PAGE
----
Gura was asked at one point if there was any contemporaneous evidence indicating that self-defense was a purpose of the Second Amendment. He began by pointing to the 1787 Dissent from the Pennsylvania ratifying convention, which had urged that the proposed U.S. Constitution be amended to state: "That the people have a right to bear arms for the defence of themselves and their own state, or the United States, or for the purpose of killing game; and no law shall be passed for disarming the people or any of them, unless for crimes committed, or real danger of public injury from individuals; and as standing armies in the time of peace are dangerous to liberty, they ought not to be kept up: and that the military shall be kept under strict subordination to and be governed by the civil powers."

Justice Souter retorted that the Pennsylvania Dissent was only concerned about the militia. Given the text of what the Pennsylvanians said, I find this view implausible; the better argument on D.C.'s side (made by, among others, Dennis Henigan of the Brady Center) seemed to be that if James Madison wanted to protect more than militia-only uses of firearms, he could have copied Pennsylvania's language, but he chose not to.

Nevertheless, Justice Souter seemed to have been persuaded by arguments in a historians' brief by Carl Bogus, which cited the law review scholarship about Pennsylvania by Nathan Kozuskanich. Kozuskanich was also cited in D.C.'s briefs, and in several of D.C.'s amicus briefs.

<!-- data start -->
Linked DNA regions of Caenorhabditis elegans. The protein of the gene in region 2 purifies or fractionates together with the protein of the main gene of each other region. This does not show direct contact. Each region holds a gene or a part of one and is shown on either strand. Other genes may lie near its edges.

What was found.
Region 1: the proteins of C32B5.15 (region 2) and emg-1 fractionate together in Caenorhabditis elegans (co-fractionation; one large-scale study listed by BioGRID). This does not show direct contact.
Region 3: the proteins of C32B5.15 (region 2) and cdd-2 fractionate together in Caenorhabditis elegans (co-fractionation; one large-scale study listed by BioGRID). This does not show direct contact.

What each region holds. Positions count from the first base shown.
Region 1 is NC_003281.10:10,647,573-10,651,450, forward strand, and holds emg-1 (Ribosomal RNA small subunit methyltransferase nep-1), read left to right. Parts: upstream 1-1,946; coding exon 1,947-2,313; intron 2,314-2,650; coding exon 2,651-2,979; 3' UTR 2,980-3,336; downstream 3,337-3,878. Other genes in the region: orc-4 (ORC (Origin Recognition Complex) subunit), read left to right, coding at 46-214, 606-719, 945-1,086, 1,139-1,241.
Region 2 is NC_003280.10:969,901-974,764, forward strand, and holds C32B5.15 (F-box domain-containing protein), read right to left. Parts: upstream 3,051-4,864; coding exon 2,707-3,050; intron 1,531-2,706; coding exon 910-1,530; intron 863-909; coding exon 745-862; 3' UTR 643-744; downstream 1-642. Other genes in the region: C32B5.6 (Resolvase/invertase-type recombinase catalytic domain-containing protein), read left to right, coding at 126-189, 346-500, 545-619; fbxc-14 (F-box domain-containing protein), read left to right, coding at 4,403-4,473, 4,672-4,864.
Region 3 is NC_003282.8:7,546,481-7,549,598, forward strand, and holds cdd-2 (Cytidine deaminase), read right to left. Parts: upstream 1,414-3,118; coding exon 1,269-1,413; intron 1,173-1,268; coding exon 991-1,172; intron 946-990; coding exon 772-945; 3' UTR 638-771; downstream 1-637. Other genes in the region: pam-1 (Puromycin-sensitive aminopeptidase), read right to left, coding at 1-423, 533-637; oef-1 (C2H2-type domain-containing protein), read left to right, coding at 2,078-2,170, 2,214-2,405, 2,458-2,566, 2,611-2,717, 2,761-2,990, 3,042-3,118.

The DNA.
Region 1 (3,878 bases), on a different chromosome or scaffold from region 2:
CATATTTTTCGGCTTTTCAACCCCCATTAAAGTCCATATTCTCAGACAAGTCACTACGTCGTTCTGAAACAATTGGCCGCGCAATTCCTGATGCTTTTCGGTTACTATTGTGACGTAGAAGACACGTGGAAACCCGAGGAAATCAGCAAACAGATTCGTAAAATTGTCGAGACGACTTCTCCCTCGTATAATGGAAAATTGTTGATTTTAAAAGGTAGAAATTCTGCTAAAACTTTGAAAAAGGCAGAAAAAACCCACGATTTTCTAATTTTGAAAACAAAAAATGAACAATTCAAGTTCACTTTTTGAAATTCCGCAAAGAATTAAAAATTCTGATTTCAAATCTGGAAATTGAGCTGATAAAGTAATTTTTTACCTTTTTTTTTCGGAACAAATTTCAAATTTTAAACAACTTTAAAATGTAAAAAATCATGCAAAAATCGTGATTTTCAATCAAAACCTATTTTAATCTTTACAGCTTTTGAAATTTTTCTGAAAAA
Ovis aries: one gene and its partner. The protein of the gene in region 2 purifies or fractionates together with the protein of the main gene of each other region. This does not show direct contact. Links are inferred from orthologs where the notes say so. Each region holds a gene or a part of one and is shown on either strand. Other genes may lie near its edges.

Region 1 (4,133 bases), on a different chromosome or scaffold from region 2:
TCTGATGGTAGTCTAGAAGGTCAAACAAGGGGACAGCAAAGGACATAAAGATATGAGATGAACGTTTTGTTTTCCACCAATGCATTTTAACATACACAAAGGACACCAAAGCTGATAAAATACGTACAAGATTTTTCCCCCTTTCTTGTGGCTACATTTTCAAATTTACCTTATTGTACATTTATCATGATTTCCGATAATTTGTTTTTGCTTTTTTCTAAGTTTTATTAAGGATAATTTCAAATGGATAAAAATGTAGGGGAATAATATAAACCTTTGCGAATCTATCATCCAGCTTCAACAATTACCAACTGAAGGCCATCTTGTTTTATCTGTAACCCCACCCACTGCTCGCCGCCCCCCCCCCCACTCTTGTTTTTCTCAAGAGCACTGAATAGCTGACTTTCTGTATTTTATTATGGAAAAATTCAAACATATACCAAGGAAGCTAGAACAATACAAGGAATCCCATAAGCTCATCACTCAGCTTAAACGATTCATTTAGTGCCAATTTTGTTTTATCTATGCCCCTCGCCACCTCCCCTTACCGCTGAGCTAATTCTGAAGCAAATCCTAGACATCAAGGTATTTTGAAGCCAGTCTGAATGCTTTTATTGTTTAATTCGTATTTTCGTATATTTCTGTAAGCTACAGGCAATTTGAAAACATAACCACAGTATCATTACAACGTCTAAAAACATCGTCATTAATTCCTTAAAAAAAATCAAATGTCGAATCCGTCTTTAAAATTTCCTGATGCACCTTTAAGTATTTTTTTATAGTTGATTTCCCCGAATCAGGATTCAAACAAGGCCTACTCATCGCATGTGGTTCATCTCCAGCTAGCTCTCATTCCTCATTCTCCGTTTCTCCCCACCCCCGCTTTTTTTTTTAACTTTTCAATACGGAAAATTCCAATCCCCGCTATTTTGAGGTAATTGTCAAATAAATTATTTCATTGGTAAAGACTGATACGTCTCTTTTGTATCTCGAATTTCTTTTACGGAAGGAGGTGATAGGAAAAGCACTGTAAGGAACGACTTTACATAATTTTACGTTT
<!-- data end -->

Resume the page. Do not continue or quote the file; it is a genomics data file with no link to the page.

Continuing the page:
Michael Bane's Down Range TV has a collection of various lawyers, academics, and other Second Amendment advocates, discussing the oral argument. He also has a link to the oral argument audio. C-Span's Real Video coverage of the press conference after the brief (about 21 minutes, equally divided between the two sides) is here. A 15 minute iVoices.org podcast in which I'm interviewed about the oral argument is here.

For over a quarter-century, pro-Second Amendment lawyers such as Stephen Halbrook, Bob Dowlut, Don Kates, and David Hardy had dedicated their careers to making March 18, 2008, possible. Moreover, without the work of millions of pro-Second Amendment activists over the years, there would have been no chance of victory, however persuasive the evidence of original meaning might be. If the gun prohibition lobby had succeeded in its plans to use the 1976 D.C. ban to pass handgun bans in many cities and several states, it is doubtful that the Supreme Court would have the institutional will to strike down so many laws. And it also seems unlikely that most of the Justices who might have been appointed by a President Kerry, Dukakis, Mondale, or Carter would have been willing to declare even the D.C. ban unconstitutional.

Yet while the work of millions of citizens made March 18 possible, it was Alan Gura who had to finish the job alone. Our young Skywalker performed magnificently, and I hope that by the Fourth of July, the law-abiding citizens of our nation's capital will once again enjoy their rights to own handguns, and to use firearms in defense of their homes and families.